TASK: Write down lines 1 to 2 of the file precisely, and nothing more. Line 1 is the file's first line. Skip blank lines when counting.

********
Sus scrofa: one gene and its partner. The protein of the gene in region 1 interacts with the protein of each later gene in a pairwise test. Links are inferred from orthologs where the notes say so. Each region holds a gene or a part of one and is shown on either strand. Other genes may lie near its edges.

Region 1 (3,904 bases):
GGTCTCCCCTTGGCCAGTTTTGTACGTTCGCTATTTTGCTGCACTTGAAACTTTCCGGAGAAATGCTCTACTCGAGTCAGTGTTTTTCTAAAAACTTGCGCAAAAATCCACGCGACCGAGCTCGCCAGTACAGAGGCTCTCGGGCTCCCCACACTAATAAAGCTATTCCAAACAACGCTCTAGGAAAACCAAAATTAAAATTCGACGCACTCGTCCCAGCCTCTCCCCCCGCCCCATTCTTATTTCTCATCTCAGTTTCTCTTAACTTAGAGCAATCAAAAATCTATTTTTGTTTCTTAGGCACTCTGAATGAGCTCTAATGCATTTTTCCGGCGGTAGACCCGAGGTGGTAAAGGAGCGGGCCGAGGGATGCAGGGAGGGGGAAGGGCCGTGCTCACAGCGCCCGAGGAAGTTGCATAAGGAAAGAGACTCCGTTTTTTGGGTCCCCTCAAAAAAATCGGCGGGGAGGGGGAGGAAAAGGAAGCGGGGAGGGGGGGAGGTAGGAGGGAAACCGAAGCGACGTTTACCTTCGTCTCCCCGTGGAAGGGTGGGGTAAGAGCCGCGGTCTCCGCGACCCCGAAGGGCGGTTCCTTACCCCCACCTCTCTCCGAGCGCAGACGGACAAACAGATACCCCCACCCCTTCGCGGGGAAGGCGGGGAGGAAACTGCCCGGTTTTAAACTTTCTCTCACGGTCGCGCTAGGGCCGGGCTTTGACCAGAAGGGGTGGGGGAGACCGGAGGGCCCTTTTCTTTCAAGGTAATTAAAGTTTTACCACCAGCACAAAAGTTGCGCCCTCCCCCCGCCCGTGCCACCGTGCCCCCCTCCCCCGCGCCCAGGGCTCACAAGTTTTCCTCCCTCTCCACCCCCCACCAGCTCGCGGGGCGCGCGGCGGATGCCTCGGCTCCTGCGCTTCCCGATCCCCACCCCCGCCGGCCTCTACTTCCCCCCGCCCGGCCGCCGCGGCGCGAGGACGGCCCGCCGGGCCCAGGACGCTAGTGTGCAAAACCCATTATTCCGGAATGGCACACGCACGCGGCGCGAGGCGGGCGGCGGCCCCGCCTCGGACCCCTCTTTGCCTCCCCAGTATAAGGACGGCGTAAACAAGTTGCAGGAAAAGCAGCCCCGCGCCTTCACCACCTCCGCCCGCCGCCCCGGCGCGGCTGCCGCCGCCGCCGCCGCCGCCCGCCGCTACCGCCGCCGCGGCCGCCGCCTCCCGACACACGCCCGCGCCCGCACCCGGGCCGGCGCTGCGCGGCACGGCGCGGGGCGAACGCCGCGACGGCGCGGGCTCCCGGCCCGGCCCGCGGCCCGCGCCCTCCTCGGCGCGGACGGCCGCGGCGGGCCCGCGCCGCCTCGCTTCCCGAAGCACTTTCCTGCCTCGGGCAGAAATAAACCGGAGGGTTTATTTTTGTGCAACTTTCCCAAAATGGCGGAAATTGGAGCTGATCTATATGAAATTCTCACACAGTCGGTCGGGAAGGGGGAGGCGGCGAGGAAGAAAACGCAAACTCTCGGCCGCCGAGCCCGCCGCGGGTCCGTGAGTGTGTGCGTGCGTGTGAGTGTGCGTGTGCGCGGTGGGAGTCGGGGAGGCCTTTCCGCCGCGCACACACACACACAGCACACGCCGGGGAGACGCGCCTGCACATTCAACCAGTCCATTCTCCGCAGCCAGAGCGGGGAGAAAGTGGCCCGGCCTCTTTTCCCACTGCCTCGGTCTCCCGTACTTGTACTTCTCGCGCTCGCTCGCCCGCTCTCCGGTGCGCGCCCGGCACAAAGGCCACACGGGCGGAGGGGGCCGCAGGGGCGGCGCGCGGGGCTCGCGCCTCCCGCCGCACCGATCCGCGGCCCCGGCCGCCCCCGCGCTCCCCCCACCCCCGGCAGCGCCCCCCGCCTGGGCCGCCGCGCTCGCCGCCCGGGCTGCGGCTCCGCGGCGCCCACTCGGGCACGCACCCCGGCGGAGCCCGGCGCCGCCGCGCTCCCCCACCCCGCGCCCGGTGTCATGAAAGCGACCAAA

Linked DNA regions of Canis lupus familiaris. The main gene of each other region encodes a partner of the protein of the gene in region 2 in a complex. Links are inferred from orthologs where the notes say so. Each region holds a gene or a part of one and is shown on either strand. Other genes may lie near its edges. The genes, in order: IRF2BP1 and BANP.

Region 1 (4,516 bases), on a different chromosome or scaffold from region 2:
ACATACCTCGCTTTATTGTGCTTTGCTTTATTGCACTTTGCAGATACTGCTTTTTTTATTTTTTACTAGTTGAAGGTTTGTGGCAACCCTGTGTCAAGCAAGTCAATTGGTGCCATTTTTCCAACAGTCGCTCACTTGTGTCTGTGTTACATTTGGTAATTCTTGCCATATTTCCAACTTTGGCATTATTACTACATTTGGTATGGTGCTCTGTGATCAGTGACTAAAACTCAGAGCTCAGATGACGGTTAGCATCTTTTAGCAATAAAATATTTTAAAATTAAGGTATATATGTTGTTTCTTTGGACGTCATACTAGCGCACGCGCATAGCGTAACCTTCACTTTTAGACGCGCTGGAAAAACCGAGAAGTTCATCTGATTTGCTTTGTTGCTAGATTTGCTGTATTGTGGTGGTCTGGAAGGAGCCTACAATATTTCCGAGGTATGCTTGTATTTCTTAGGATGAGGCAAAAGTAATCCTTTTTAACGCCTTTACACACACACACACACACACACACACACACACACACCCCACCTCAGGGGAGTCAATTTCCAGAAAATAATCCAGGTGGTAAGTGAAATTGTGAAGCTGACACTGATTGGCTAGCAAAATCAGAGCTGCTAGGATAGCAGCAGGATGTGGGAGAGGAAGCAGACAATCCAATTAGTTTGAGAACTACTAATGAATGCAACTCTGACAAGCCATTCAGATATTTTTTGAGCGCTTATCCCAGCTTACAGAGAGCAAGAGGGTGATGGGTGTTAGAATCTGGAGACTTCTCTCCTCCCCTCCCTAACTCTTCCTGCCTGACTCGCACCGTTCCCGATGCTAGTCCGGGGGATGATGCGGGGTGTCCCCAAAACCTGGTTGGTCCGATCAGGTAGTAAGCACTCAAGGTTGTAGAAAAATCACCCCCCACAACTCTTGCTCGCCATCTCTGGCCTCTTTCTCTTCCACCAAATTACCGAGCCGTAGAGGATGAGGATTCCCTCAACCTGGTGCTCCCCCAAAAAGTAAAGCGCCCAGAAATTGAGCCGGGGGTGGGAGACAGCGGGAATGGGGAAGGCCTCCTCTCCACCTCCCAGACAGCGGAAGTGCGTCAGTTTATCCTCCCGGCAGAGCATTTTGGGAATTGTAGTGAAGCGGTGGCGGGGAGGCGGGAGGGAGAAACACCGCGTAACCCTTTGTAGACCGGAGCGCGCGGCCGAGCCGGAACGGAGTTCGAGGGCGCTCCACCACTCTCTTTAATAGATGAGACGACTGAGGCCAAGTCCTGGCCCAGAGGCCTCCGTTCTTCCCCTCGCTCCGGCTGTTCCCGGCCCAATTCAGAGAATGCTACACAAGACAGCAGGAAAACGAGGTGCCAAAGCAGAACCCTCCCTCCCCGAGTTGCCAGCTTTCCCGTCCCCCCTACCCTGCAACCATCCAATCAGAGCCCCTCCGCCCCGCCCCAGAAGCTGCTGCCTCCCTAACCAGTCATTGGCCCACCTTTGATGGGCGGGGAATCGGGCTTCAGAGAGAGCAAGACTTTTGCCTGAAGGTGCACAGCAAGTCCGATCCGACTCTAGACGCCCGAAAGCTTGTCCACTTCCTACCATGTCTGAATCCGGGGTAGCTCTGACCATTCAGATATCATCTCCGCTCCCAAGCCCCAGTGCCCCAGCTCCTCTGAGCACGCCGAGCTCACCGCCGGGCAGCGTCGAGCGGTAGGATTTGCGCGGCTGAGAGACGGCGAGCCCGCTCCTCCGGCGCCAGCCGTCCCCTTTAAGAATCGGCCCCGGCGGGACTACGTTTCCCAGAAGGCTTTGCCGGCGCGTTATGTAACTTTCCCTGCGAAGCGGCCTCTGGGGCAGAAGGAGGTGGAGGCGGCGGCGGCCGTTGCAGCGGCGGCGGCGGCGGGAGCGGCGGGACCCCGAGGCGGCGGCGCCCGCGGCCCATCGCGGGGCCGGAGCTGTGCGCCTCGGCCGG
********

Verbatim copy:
Sus scrofa: one gene and its partner. The protein of the gene in region 1 interacts with the protein of each later gene in a pairwise test. Links are inferred from orthologs where the notes say so. Each region holds a gene or a part of one and is shown on either strand. Other genes may lie near its edges.

Region 1 (3,904 bases):